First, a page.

This from Harper's:
"For at least two decades, our political landscape has been dominated by consultants; but there is no presidential campaign this year whose success or failure so will depend on media managers, marketing strategists, and political gurus as that of Mitt Romney. Unlike his chief competitors for the Republican nomination, he started out with a fairly low national profile and hence has needed to be introduced and marketed to a national audience. And the task of reformulating and repackaging the Romney brand - from the moderate Republican governor of the most liberal state in the Union to a red-meat social conservative and heir to Reagan - has been entrusted to an army of consultants far larger than that of any of his challengers. Campaign disclosure records are convoluted and poorly categorized, so it's difficult to make a precise inventory. But based on filings with the Federal Election Commission, as of this summer, Romney's campaign has employed more than a hundred different consultants, making combined payments to them of at least $11 million - roughly three times the amount spent by John McCain or Rudy Giuliani. Much of that money paid for the creation and placement of TV ads through Romney's media consultant and chief strategist Alex Castellanos, but the campaign also spent heavily on polling, political strategy, and voter mobilization." (p. 34 Harper's magazine, November 2007 "Making Mitt Romney: How to Fabricate a Conservative" Ken Silverstein)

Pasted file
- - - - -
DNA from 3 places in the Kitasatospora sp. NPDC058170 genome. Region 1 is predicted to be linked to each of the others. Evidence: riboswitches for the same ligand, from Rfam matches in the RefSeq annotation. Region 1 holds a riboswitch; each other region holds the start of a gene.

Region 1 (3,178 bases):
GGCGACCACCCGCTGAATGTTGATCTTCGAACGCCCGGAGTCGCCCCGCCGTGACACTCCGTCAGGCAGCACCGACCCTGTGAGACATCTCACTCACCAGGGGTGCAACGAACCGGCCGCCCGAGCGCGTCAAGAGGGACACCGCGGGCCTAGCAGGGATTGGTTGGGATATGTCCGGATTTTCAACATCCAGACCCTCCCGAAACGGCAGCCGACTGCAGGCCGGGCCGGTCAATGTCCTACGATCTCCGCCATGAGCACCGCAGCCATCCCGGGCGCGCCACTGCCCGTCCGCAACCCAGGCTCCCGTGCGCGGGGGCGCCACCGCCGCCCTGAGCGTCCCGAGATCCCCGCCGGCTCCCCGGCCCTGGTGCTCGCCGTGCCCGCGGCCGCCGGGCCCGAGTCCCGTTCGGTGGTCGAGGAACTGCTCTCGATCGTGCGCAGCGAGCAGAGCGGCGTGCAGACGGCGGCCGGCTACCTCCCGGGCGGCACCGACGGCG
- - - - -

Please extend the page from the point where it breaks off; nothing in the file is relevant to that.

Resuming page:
First, do any of us really believe that "there is no presidential campaign this year whose success or failure" will depend on media/marketing/political gurus as Mitt Romney? This suggestion strikes me as incredibly naive. Politics is media/marketing/political gurus. That's all there is. It's called "spin." Spin wins. The best spin wins the prize of power. Is there really any one of us that believes that any one candidate depends on spin more than any other? In American politics perception is reality; truth is what you can get away with. The politician creates their own world: It's called image. And image is everthing, as we all have known since the Canon Andre Agassi commercials in the 1980s.
The interesting thing about Mitt and other contemporary politicians is that they risk losing a clear identity in the mass of images. Image is everything, but too many images that go too many different directions will direct the collective minds of the American people in too many different directions. As such, the people will think that the politician is "not genuine." Of course, smart people on this blog know that there is no such thing as a genuine politician; there is only the politician who can imagine himself as genuine.
A LOVE SUPREME
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Monday, November 19, 2007
This from Harper's: